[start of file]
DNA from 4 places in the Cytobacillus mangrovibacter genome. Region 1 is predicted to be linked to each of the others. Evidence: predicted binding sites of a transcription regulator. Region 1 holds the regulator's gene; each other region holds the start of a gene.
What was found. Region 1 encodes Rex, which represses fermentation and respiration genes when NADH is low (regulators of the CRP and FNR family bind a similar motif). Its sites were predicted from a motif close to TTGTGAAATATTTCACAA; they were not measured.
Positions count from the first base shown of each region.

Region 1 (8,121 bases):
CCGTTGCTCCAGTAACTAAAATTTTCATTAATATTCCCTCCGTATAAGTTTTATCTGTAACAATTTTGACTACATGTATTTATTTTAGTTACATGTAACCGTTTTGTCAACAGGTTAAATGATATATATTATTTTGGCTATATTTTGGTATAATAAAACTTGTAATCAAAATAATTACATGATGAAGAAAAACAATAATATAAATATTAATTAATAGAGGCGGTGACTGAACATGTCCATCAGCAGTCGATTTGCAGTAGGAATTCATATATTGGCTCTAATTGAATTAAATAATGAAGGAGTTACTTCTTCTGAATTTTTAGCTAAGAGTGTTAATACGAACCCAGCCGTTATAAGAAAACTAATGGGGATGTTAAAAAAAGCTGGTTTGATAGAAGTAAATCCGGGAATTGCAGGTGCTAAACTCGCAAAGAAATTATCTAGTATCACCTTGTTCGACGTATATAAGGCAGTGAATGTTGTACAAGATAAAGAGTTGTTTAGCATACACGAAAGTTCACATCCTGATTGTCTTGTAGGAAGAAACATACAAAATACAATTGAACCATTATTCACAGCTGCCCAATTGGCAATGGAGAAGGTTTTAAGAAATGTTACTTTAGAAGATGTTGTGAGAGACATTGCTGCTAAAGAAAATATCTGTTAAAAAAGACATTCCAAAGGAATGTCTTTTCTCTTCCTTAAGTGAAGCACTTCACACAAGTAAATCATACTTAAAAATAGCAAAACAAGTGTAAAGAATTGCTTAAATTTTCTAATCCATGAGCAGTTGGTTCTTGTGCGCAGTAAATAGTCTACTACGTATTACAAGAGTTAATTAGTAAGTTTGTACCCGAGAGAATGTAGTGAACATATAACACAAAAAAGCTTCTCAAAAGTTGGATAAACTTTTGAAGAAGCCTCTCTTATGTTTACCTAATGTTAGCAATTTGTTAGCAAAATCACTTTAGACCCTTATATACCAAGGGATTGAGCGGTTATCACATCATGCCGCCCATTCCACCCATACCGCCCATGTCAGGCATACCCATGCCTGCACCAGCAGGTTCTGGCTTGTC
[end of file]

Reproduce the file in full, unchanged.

DNA from 4 places in the Cytobacillus mangrovibacter genome. Region 1 is predicted to be linked to each of the others. Evidence: predicted binding sites of a transcription regulator. Region 1 holds the regulator's gene; each other region holds the start of a gene.
What was found. Region 1 encodes Rex, which represses fermentation and respiration genes when NADH is low (regulators of the CRP and FNR family bind a similar motif). Its sites were predicted from a motif close to TTGTGAAATATTTCACAA; they were not measured.
Positions count from the first base shown of each region.

Region 1 (8,121 bases):
CCGTTGCTCCAGTAACTAAAATTTTCATTAATATTCCCTCCGTATAAGTTTTATCTGTAACAATTTTGACTACATGTATTTATTTTAGTTACATGTAACCGTTTTGTCAACAGGTTAAATGATATATATTATTTTGGCTATATTTTGGTATAATAAAACTTGTAATCAAAATAATTACATGATGAAGAAAAACAATAATATAAATATTAATTAATAGAGGCGGTGACTGAACATGTCCATCAGCAGTCGATTTGCAGTAGGAATTCATATATTGGCTCTAATTGAATTAAATAATGAAGGAGTTACTTCTTCTGAATTTTTAGCTAAGAGTGTTAATACGAACCCAGCCGTTATAAGAAAACTAATGGGGATGTTAAAAAAAGCTGGTTTGATAGAAGTAAATCCGGGAATTGCAGGTGCTAAACTCGCAAAGAAATTATCTAGTATCACCTTGTTCGACGTATATAAGGCAGTGAATGTTGTACAAGATAAAGAGTTGTTTAGCATACACGAAAGTTCACATCCTGATTGTCTTGTAGGAAGAAACATACAAAATACAATTGAACCATTATTCACAGCTGCCCAATTGGCAATGGAGAAGGTTTTAAGAAATGTTACTTTAGAAGATGTTGTGAGAGACATTGCTGCTAAAGAAAATATCTGTTAAAAAAGACATTCCAAAGGAATGTCTTTTCTCTTCCTTAAGTGAAGCACTTCACACAAGTAAATCATACTTAAAAATAGCAAAACAAGTGTAAAGAATTGCTTAAATTTTCTAATCCATGAGCAGTTGGTTCTTGTGCGCAGTAAATAGTCTACTACGTATTACAAGAGTTAATTAGTAAGTTTGTACCCGAGAGAATGTAGTGAACATATAACACAAAAAAGCTTCTCAAAAGTTGGATAAACTTTTGAAGAAGCCTCTCTTATGTTTACCTAATGTTAGCAATTTGTTAGCAAAATCACTTTAGACCCTTATATACCAAGGGATTGAGCGGTTATCACATCATGCCGCCCATTCCACCCATACCGCCCATGTCAGGCATACCCATGCCTGCACCAGCAGGTTCTGGCTTGTC